Why You Should Consider A Business Apprentice

Have you ever reached a stage in your life or career when you thought it would be nice to take a young person under your wing? Maybe you were, or are, proud enough of your craft that you want to share it with someone else or have some wisdom and knowledge you want to pass down to the next generation. Internships are an option, but students are growing frustrated with the unpaid variety (which are sometimes illegal).

There are still jobs, however, that require learning not taught in schools, so they still need some sort of position that doubles as a learning experience. In this case, apprenticeships are excellent opportunities. They are paid, so young workers are drawn to them, but they also do not have the same expectations as regular employees. Apprenticeships offer benefits to both you and students, so here are a few reasons to consider hiring one (or more).

Recruit fresh talent

Young people are full of new ideas and perspectives, but not every older member of the workforce gives them the chance to share. When you hire young talent, you have more opportunity to prevent your business from becoming stagnant and increase your diversity. Listen to their ideas: do they think of solutions that have not occurred to you? Do they broaden your horizons across the board, including elements such as payment methods and tools like eChecks? It’s possible that their passion for the job may even renew your own and liven up your office.

Several industries are also coping with significant skills gaps. Instead of searching far and wide for someone who meets specific criteria for a job description, you can bring apprentices in at the bottom and train them to work up the ladder. Teach them the skills your workforce is missing (along with what you wish you knew at their ages). If you want, you can customize this training to your business’s particular needs, but you can also set your apprentices for life with the knowledge they will carry with them throughout their careers.

When you train apprentices, you are the first source they will look to when applying for staff positions. Why not hire them? Not only will it save you time from further searching, but you are also already well acquainted with their personalities and performances. “Home-grown” employees are also familiar with how your business operates, so they fit in smoothly with the culture and processes.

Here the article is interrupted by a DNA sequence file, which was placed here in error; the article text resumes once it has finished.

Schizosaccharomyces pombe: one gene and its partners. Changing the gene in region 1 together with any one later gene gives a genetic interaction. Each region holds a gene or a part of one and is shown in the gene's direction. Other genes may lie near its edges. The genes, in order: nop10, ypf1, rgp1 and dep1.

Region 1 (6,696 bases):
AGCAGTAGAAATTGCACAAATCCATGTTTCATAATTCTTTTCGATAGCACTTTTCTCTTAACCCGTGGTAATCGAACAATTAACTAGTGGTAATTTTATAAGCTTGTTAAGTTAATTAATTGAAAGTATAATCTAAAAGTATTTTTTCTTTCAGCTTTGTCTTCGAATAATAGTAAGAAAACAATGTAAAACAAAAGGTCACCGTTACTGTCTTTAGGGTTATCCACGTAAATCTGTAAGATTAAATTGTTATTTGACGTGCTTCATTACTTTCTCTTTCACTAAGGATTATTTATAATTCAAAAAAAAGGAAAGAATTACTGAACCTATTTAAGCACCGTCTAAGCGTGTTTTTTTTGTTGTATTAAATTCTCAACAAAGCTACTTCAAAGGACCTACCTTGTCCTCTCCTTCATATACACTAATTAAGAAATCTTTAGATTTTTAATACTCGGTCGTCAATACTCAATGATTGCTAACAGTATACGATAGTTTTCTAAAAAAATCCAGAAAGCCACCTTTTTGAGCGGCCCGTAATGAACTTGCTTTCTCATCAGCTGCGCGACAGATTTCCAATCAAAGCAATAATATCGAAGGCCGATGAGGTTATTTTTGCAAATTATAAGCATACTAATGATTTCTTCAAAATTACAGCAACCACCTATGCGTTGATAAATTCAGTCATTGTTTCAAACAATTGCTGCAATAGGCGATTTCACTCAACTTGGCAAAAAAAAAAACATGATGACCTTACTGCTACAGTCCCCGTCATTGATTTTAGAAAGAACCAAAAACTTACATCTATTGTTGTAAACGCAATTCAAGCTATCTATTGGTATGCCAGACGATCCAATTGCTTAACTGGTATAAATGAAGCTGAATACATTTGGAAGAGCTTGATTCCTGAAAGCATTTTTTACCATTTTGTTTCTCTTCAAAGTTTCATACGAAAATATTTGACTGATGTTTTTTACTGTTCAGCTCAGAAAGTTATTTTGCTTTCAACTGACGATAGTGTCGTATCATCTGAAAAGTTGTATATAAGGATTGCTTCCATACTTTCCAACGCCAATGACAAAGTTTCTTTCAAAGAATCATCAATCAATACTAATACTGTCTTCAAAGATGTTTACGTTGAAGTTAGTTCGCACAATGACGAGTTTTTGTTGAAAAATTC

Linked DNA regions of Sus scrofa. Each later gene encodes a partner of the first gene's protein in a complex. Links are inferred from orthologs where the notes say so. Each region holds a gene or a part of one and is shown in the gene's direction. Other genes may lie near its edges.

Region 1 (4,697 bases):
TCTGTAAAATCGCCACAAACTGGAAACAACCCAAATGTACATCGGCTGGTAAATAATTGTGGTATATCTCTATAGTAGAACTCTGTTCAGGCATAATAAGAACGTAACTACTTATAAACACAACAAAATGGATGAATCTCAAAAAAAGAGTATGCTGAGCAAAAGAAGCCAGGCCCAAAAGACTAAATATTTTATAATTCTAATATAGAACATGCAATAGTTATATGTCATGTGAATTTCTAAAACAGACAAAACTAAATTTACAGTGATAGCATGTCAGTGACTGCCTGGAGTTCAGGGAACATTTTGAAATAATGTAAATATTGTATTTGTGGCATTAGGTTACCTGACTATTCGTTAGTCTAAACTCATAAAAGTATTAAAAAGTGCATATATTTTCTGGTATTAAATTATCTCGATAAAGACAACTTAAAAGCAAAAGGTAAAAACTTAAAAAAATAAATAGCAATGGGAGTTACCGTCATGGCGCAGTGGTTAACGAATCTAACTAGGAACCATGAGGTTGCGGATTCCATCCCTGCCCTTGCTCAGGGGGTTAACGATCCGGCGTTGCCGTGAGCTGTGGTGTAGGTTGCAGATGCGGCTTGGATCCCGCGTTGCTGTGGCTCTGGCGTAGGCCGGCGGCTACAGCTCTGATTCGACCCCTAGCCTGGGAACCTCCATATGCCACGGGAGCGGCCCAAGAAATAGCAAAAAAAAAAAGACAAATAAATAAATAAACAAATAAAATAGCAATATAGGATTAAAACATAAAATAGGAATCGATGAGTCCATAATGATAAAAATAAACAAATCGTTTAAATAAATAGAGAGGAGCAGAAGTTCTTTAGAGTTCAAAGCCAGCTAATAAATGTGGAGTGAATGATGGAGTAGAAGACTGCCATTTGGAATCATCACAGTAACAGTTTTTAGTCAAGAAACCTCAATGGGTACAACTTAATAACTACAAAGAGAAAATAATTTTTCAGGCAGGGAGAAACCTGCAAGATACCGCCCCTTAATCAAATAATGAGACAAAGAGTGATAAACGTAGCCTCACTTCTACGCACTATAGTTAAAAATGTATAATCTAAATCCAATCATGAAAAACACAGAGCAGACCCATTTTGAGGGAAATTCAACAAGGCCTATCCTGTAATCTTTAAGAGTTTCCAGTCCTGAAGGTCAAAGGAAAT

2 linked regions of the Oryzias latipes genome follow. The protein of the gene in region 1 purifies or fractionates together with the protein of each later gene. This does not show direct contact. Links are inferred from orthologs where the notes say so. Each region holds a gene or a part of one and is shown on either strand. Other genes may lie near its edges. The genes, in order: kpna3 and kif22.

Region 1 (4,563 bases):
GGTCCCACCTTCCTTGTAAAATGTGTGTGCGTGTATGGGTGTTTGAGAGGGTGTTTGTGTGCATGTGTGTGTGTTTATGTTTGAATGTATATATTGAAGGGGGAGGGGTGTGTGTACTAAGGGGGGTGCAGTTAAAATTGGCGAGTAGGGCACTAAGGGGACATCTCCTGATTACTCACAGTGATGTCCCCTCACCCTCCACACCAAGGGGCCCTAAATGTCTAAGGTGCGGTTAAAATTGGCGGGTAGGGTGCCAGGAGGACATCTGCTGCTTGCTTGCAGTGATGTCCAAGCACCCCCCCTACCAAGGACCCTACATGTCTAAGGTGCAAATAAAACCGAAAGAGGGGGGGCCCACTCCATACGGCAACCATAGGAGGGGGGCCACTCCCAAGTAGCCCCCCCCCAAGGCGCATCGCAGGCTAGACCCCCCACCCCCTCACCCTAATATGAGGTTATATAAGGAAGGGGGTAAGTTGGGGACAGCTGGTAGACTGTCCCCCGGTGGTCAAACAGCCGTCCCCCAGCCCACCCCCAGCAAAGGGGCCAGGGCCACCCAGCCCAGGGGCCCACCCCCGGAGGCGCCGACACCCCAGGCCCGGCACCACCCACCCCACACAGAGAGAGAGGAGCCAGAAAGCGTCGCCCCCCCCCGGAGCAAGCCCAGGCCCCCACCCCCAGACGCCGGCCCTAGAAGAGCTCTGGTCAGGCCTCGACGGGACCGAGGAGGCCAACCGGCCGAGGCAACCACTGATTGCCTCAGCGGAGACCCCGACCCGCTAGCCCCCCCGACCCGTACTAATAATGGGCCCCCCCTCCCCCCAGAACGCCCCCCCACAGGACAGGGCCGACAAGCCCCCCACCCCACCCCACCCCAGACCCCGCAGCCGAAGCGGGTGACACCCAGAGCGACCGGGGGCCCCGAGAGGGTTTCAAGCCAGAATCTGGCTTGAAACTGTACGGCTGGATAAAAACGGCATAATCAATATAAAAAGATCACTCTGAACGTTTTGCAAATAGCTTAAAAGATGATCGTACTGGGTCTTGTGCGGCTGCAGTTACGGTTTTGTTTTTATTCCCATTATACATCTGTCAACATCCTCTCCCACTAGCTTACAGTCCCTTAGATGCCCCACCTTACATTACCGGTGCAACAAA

Help apprentices grow

Learning on the job is necessary and constant, but it can be stressful. Having a mentor to turn to that will not judge them is an invaluable resource for young workers (and they will be more productive employees). Washington State founded the Aerospace Joint Apprenticeship Committee, which trains aspiring engineers and technicians to meet rising industry demand. One apprentice said:

“Within my first year of the program, my path in the industry became more defined than ever… Over the course of the year, I learned more about math than I ever did throughout high school and my instructor designated an entire quarter to shop procedures—both made job planning at work much smoother. The AJAC program has kept me interested in this trade. I plan on becoming a tool and tie maker, a ship foreman, or a teacher. My career has become more of a hobby to me than work.”

Apprenticeships are your chance to encourage rising talent and foster interest in your industry. You are not merely training young workers how to become effective employees; you are teaching them how to approach the concept of work itself. When students feel well prepared to advance in your business or field, they do so with confidence and insight for innovation.

It’s good for business

The Economics & Statistics Administration conducted a study to see how apprenticeship programs benefit businesses financially. A company named Dartmouth-Hitchcock in New Hampshire found that apprenticeships were necessary for expanding and reorganizing how it provided medical services. $7,000 per apprentice in increased revenue (from appointment bookings) and a $48,000 per student reduction in overtime costs offset the per apprentice program cost of $59,700. The program almost paid for itself within one year and reduced staff turnover and burnout.

What should you look for in an apprentice?

When hiring an apprentice, you are looking for potential, not pre-existing knowledge. A national Careers Service adviser, Julie Taylor, notes that “employers are commonly looking for similar traits and characteristics in apprentices, regardless of the job role, including punctuality, reliability and having a real interest in the job, coupled with a willingness to learn.”

You are becoming a mentor, not hiring for a position and setting the poor soul free. Mentorship requires time and effort, so take care to look for young people that will be receptive to constructive criticism and have positive work ethics.

An apprenticeship may or may not be your hiree’s first taste of work, but you are in an opportune position to shape their education and influence your industry. Will you consider hiring an apprentice?